Why do the law com not propose a statutory definition of easements?

Because the definition of easements needs to remain flexible so it can change with land use.
Regency Park Villas v Diamond Resorts 2015 is a good example of this.
Could argue the list of negative easements could be statutorily codified (since closed - Phipps v Pears).


What are the two ways of expressly creating an easement?

1. Deed and register. Rare.
2. Splitting up the land - reservation.
Reserving a bit of the ST for yourself (DT) when sell it on.
Still need deed and register for this, if only used a written instrument you would get an equitable easement.


What are the four ways to create an easement impliedly?
How can you protect against the implication of easements?

1. Necessity (Walby v Walby)
2. Common Intention (Stafford v Lee, Wong v Beaumont)
3. Wheeldon v Burrows (don't need this any more due to Woods v Waddington)
4. S.62 LPA 1925

Implied easements are usually only a factor to be taken into consideration where something has gone wrong.
Should advise two contract terms: one with the easements you want and one expressly excluding implied easements.


What is the authority on implying an easement out of necessity?

Walby v Walby
Must be absolutely necessary, e.g. Landlocked.


Which two cases would you use as the authority on common intention implied easement creation?

V similar to implying an easement out of necessity, but here it is when X sells to Y. So say it was within their common intention to create an easement when the land transfer happened.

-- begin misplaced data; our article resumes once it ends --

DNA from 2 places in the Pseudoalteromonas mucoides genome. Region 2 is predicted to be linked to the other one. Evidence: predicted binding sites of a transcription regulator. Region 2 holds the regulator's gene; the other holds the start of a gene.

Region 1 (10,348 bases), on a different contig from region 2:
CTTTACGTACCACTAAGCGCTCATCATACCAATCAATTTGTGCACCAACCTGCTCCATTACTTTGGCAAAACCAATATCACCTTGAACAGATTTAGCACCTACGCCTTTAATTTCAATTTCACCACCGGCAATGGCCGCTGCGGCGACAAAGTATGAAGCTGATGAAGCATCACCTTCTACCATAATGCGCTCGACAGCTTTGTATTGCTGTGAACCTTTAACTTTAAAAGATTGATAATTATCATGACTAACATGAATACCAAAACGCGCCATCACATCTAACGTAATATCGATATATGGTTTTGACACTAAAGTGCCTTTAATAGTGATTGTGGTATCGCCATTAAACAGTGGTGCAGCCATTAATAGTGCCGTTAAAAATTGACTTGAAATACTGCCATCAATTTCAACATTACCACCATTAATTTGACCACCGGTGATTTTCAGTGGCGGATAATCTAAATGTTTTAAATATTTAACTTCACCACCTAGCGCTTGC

To build a house (Stafford v Lee)
Chinese restaurant (Wong v Beaumont)


Which two cases do you need to mention in relation to Wheeldon v Burrows? What was Wheeldon v Burrows about (briefly)?

W v B is about transfer of land, says has to have been using it before, nec for enjoyment of land, continuous and apparent USE pre-transfer
Only operates for transfer of land NOT for reservation.

Wood v Waddington and Platt v Crouch
Makes it clear that s.62 applies REGARDLESS of whether there has been prior diversity (2 or more on land prior to sale (split))


What is the fourth way of impliedly creating easements? Explain in full.

S.62 LPA 1925
CANT USE THIS FOR RESERVATION (has to be done expressly)
Can be used regardless of whether prior diversity (2 or more on land prior to sale) - Wood v Waddington established this

- Need a sale of part of the land alleged to be benefitted by the rights
- Sales need to be legal conveyance (deed)
- Rights must be capable of being easements - can't create impliedly what you can't create expressly!
- Rights (USE of rights,not just the their existence) must be continuous and apparent before the sale - look at the land: is there physical evidence?
- can't have been expressly excluded


What is the final method is implying easements (not on the syllabus)?

Long use. Min 20 years
Law a mess, needs reform -> law com report March 2011


What does an easement take on the character of?

The document it is implied into!
If done by a deed (e.g. S.28 or s.29 transfer) then legal
If done by a covenant or other written instrument then it will be equitable.


When will easements bind the transferee?

Where they are an OI! Schedule 3
Need to be legal to be an OI.
E easements won't bind - have to enter on the register via a Notice, otherwise nearly impossible for E easements to be OIs (Chaudhury v Yavuz)

The imposition of a personal constructive trust was rejected in Groveholt v Hughes.


Once an easement exists what happens to it when the land is transferred?

Once an easement exists it becomes annexed to the DT (Wall v Collins)

For the ST it depends on the transfer as to whether or not the easement binds.
S.28 - yes
S.29 - only if easement is an OI! Will only be an OI where legal and the owner of the OI is in actual occupation (Schedule 3)

Schedule 3 - legal easement will only bind if:
- Obv on reasonably careful inspection of the land?
- Does the purchaser (Y) know of the easement? (Actual or constructive knowledge needed for this?)
- Has it been used in 12 months prior to the transfer to Y?


What did the 2011 law com report have to say? 7 points.